Is Sub-4% the New Norm?

Nearly everyone believes the Federal Reserve will raise the influential federal funds rates this year. The fed funds rate has been held near zero for the past five years. This rate matters because it influences other lending rates.

With so much chatter about the Fed raising interest rates this year, you would think rates would begin to rise in anticipation of the event. That's hardly been the case. The yield on the 10-year U.S. Treasury note has steady declined over the past year, and was recently quoted below 2%.

As the 10-year note goes, so frequently goes the 30-year fixed-rate mortgage (and other fixed-rate term loans). Sub-4% on the 30-year loan has been the norm in recent months.'s national survey, which tends to be higher than many local quotes, shows the 30-year loan averaged 3.85% this past week. That's the lowest it has been in 20 months.

Though the Fed might want to see rates rise that simply hasn't been the case, at least for longer-term loans. This is extraordinary when you consider the U.S. economy has produced new jobs at a monthly rate of 200,000+ through 2014.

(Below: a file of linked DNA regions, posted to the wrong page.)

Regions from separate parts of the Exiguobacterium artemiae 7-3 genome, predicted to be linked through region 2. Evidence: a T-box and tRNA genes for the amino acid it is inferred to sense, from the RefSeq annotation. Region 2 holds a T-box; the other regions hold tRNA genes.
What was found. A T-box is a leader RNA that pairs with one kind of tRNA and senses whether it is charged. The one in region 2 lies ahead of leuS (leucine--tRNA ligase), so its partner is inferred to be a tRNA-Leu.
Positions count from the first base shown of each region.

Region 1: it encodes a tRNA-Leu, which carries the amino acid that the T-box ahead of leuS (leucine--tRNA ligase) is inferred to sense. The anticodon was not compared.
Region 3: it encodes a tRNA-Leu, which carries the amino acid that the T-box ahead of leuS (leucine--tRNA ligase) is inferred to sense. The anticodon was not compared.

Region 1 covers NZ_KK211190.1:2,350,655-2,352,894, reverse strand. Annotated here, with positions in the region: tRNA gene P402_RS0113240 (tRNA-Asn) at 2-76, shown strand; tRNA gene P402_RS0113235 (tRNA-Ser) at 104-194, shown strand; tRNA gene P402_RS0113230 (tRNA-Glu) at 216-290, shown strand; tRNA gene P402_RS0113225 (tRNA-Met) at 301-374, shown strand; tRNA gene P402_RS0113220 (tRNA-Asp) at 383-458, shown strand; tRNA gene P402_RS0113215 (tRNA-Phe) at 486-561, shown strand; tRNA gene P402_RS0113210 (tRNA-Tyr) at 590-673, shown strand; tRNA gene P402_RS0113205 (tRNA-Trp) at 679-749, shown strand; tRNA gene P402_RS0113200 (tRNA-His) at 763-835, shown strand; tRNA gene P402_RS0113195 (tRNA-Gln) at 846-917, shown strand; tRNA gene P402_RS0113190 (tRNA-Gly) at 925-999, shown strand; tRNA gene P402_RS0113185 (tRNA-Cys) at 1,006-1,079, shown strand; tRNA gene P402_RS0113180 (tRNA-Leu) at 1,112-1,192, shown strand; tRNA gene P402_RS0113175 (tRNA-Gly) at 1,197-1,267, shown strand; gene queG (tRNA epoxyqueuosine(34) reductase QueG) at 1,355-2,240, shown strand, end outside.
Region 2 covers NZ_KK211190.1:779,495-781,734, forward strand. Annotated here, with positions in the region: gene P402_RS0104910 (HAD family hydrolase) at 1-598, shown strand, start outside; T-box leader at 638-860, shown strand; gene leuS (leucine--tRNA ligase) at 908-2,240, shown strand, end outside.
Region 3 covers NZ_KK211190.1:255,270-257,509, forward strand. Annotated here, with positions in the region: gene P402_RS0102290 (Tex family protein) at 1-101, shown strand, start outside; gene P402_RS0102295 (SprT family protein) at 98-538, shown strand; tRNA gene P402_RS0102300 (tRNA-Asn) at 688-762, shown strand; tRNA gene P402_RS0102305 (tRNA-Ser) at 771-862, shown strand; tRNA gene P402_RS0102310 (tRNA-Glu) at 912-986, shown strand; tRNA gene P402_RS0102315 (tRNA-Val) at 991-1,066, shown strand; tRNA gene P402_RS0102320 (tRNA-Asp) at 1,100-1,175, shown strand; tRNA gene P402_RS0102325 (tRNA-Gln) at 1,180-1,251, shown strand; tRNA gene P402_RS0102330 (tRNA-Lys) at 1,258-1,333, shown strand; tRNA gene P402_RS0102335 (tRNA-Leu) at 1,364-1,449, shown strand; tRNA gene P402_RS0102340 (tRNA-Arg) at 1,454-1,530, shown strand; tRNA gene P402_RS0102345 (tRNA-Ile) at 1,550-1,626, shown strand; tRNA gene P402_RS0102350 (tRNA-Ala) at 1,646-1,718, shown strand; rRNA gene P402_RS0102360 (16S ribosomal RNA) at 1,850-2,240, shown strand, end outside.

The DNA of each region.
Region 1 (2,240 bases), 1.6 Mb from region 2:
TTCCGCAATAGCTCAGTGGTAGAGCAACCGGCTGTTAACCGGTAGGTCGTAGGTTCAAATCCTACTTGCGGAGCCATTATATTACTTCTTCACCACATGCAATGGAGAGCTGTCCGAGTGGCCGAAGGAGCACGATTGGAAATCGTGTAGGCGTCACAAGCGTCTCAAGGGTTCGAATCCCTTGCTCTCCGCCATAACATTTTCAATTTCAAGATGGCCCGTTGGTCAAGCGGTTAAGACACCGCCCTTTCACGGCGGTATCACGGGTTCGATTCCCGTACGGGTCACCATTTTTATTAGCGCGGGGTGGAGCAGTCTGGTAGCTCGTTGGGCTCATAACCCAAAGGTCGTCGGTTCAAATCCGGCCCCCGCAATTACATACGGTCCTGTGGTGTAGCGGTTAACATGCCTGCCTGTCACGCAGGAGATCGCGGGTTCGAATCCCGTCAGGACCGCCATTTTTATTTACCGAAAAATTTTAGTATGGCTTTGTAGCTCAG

Consumer-price inflation just might keep all rates low through 2015. Falling oil prices have kept inflation risk at bay. Consumer-price inflation remains below 2% in the United States, and will likely remain below 2% through the first half of 2015.

Meanwhile in Europe, deflation, not inflation, is the overarching worry.

The European Central Bank (ECB) recently admitted that inflation will likely spend a large part of 2015 in negative territory. Eurozone inflation, 2% at the beginning of 2013, has drift lower since. Consumer-price inflation was below 1% for all of 2014.

Today, you can find European bonds that actually pay a negative rate of interest. The two-year German bond is quoted at a negative 0.12%. The price on the five-year German bond has risen to drive the yield down to zero.

If the choice is between a negative interest rate, like in Germany, or a nominally positive rate, like in the United States, many investors will choose the latter. This means more foreign money will likely flow into U.S. Treasury notes and bonds. This flow of money, in turn, will raise prices on U.S. notes and bonds and lower their yield.

We do offer a caveat on our outlook: Interest rates are akin to predicting the flight path of a butterfly. It's impossible to know where it is going at all times. But given recent events, we would not be surprised to see mortgage rates flutter at today's lows through the first quarter of 2015.

Information provided by Jessica Regan.

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